Stay Safe Online – Protect Your Zoom Meetings from Hackers


With everyone at home during the coronavirus outbreak, teachers, students, coworkers, friends and family are turning to Zoom to host face-to-face group meetings online.

According to Apptopia, Zoom usage ballooned from 10 million users in December 2019 to 200 million by March 2020. And all those people hanging out on Zoom means more opportunity for hackers. Zoombombing is now a thing, where hackers crash into public meetings, take control and share obscenities, hate speech or worse.

Don’t let trolls ruin your day! Here are a few simple safety tips to stay safe while staying connected.

Safety Tips for Online Zoom Meetings

  • Use a browser. Connect to meetings through your browser instead of the Zoom app for increased security. Chrome is recommended to get the best audio and video quality.
  • Don’t use Zoom invites. It’s safer to send a personal email to participants and include the meeting ID and password. That way they know it’s coming from a trusted source.
  • Don’t click on links from Zoom invites. These could be potential phishing attempts.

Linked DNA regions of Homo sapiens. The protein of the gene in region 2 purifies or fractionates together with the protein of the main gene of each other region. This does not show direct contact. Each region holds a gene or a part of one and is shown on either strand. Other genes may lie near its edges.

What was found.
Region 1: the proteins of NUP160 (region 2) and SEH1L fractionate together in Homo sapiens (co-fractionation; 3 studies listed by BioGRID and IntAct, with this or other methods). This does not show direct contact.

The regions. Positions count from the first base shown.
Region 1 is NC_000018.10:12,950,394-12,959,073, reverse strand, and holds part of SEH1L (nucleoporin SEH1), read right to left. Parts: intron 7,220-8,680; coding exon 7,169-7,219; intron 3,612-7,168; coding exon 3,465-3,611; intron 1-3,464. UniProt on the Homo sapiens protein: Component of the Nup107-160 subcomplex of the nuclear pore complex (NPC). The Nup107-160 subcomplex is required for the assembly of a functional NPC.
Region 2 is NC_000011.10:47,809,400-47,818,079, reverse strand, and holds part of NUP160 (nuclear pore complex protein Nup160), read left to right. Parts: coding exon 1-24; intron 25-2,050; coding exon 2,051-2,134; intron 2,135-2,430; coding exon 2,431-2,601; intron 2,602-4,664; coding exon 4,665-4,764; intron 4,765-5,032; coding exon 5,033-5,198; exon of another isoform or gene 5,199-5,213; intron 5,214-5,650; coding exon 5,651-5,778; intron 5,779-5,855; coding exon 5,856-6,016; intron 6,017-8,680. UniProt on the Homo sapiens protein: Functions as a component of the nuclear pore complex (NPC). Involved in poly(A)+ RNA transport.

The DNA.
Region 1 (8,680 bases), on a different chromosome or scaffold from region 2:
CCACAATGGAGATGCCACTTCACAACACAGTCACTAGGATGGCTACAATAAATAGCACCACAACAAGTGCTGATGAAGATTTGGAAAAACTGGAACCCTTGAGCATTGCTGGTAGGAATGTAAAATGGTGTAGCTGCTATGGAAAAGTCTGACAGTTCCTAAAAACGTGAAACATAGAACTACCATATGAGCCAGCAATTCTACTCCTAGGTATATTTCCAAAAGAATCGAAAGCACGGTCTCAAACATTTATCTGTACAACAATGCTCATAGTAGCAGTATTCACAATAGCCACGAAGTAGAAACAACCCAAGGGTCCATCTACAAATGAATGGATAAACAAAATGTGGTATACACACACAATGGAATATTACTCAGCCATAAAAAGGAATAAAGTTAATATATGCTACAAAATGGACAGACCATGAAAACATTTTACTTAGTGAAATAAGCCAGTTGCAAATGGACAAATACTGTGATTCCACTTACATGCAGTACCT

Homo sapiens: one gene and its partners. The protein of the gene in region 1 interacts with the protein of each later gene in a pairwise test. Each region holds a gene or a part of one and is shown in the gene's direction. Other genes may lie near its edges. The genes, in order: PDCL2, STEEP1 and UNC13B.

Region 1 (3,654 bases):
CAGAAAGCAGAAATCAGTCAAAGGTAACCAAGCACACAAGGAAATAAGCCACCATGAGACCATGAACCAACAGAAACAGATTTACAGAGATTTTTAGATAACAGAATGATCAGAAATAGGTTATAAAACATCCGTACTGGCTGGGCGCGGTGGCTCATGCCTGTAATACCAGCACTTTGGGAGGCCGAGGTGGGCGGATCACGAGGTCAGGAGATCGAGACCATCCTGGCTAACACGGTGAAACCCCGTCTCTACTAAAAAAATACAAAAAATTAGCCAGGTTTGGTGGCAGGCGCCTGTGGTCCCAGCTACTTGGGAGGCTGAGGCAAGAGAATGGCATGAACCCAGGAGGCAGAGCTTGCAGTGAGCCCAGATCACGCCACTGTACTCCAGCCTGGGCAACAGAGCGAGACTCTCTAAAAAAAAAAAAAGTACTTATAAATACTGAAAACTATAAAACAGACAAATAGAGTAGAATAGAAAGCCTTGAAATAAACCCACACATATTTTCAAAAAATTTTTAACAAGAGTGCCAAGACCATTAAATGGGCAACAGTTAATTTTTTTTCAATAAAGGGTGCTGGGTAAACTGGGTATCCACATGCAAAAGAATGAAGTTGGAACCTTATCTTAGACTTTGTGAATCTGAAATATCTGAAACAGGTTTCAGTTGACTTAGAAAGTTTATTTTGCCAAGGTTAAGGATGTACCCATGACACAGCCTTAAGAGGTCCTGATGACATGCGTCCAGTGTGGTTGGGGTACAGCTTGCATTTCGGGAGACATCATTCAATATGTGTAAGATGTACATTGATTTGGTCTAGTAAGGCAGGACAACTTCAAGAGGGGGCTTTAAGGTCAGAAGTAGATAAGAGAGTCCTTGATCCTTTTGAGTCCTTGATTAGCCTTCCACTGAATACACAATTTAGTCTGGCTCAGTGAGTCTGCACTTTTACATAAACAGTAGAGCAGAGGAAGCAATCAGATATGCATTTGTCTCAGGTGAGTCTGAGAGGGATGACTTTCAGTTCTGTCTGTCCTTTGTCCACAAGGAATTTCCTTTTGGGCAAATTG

• Don’t announce meetings on social media or other public forums. Instead, send private messages to participants using email or group settings in Signal, WhatsApp, or other messenger programs.
  • Password protect your meetings. This keeps out unwanted guests and ensures that only people invited by the host, with a password, can access the meeting.
  • Disable the “Join Before Host” setting. That way organizers can control who enters the meeting from the very start.
  • Use Waiting Rooms. This adds an extra layer of security by enabling the host to prescreen guests before they are admitted.
  • Keep an eye out for participants who shouldn’t be there. For larger meetings get a trusted participant to help keep track of who is coming in and out.
  • Lock a meeting once it’s underway. This will prevent unauthorized people from joining later. The organizer can also mute all participants, eject select participants, or stop select participants from appearing by video.
  • Control screen sharing. Adjust the user settings to prevent uninvited attendees from taking over the screen. Turn the screen sharing feature off if you don’t plan on using it.
  • Create a webinar instead of a meeting. This option creates a closed presentation and limits guest participation, so it’s less likely to be hacked.
  • Be aware of everything that’s within view of your camera. Before the meeting starts remove items that you don’t want others to see.
  • Remember that everything is being recorded. Don’t say anything or add text to a chat window unless you want it to be public knowledge!

These days it’s especially important to stay connected with friends, family, classmates and co-workers. If you need anything, we’re here to help! Just contact your student services advisor for assistance.

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